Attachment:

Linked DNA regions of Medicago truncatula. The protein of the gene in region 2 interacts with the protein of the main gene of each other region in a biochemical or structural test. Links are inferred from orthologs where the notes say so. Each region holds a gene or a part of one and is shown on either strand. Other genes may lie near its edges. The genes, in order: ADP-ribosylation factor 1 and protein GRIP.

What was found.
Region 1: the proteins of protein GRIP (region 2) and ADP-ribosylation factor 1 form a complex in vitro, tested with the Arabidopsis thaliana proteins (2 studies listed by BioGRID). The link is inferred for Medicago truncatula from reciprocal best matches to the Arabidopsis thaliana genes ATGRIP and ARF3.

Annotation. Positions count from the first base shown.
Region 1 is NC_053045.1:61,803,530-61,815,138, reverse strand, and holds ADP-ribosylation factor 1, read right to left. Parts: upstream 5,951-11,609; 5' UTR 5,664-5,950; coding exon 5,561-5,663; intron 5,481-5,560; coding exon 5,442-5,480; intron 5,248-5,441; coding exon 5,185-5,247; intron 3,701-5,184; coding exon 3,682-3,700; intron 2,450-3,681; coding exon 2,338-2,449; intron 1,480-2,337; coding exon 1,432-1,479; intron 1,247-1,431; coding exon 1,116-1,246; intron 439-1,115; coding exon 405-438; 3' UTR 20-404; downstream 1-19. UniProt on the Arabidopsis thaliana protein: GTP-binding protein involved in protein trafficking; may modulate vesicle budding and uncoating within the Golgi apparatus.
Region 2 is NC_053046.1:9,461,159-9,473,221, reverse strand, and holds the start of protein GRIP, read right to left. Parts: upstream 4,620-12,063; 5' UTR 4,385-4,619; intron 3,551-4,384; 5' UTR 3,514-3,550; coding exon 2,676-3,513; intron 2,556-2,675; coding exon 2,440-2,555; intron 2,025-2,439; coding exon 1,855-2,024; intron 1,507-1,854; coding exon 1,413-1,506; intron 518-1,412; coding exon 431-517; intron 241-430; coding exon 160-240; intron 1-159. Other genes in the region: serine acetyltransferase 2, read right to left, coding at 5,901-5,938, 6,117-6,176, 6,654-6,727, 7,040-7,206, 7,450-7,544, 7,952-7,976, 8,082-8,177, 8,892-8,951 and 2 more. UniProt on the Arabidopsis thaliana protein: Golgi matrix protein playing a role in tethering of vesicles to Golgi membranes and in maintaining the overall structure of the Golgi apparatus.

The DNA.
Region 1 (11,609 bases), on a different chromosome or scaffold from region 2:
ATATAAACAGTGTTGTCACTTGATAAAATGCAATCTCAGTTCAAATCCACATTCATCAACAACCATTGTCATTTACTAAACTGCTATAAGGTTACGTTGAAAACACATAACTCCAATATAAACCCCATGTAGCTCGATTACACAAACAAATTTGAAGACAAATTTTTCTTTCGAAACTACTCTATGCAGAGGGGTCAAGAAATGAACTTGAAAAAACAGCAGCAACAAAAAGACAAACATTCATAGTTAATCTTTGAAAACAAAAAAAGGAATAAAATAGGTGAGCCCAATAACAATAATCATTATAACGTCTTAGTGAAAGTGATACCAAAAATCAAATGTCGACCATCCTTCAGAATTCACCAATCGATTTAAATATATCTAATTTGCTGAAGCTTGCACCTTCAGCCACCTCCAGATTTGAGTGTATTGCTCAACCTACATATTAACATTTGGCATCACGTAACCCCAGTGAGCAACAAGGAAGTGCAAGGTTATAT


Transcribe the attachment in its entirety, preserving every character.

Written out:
Linked DNA regions of Medicago truncatula. The protein of the gene in region 2 interacts with the protein of the main gene of each other region in a biochemical or structural test. Links are inferred from orthologs where the notes say so. Each region holds a gene or a part of one and is shown on either strand. Other genes may lie near its edges. The genes, in order: ADP-ribosylation factor 1 and protein GRIP.

What was found.
Region 1: the proteins of protein GRIP (region 2) and ADP-ribosylation factor 1 form a complex in vitro, tested with the Arabidopsis thaliana proteins (2 studies listed by BioGRID). The link is inferred for Medicago truncatula from reciprocal best matches to the Arabidopsis thaliana genes ATGRIP and ARF3.

Annotation. Positions count from the first base shown.
Region 1 is NC_053045.1:61,803,530-61,815,138, reverse strand, and holds ADP-ribosylation factor 1, read right to left. Parts: upstream 5,951-11,609; 5' UTR 5,664-5,950; coding exon 5,561-5,663; intron 5,481-5,560; coding exon 5,442-5,480; intron 5,248-5,441; coding exon 5,185-5,247; intron 3,701-5,184; coding exon 3,682-3,700; intron 2,450-3,681; coding exon 2,338-2,449; intron 1,480-2,337; coding exon 1,432-1,479; intron 1,247-1,431; coding exon 1,116-1,246; intron 439-1,115; coding exon 405-438; 3' UTR 20-404; downstream 1-19. UniProt on the Arabidopsis thaliana protein: GTP-binding protein involved in protein trafficking; may modulate vesicle budding and uncoating within the Golgi apparatus.
Region 2 is NC_053046.1:9,461,159-9,473,221, reverse strand, and holds the start of protein GRIP, read right to left. Parts: upstream 4,620-12,063; 5' UTR 4,385-4,619; intron 3,551-4,384; 5' UTR 3,514-3,550; coding exon 2,676-3,513; intron 2,556-2,675; coding exon 2,440-2,555; intron 2,025-2,439; coding exon 1,855-2,024; intron 1,507-1,854; coding exon 1,413-1,506; intron 518-1,412; coding exon 431-517; intron 241-430; coding exon 160-240; intron 1-159. Other genes in the region: serine acetyltransferase 2, read right to left, coding at 5,901-5,938, 6,117-6,176, 6,654-6,727, 7,040-7,206, 7,450-7,544, 7,952-7,976, 8,082-8,177, 8,892-8,951 and 2 more. UniProt on the Arabidopsis thaliana protein: Golgi matrix protein playing a role in tethering of vesicles to Golgi membranes and in maintaining the overall structure of the Golgi apparatus.

The DNA.
Region 1 (11,609 bases), on a different chromosome or scaffold from region 2:
ATATAAACAGTGTTGTCACTTGATAAAATGCAATCTCAGTTCAAATCCACATTCATCAACAACCATTGTCATTTACTAAACTGCTATAAGGTTACGTTGAAAACACATAACTCCAATATAAACCCCATGTAGCTCGATTACACAAACAAATTTGAAGACAAATTTTTCTTTCGAAACTACTCTATGCAGAGGGGTCAAGAAATGAACTTGAAAAAACAGCAGCAACAAAAAGACAAACATTCATAGTTAATCTTTGAAAACAAAAAAAGGAATAAAATAGGTGAGCCCAATAACAATAATCATTATAACGTCTTAGTGAAAGTGATACCAAAAATCAAATGTCGACCATCCTTCAGAATTCACCAATCGATTTAAATATATCTAATTTGCTGAAGCTTGCACCTTCAGCCACCTCCAGATTTGAGTGTATTGCTCAACCTACATATTAACATTTGGCATCACGTAACCCCAGTGAGCAACAAGGAAGTGCAAGGTTATAT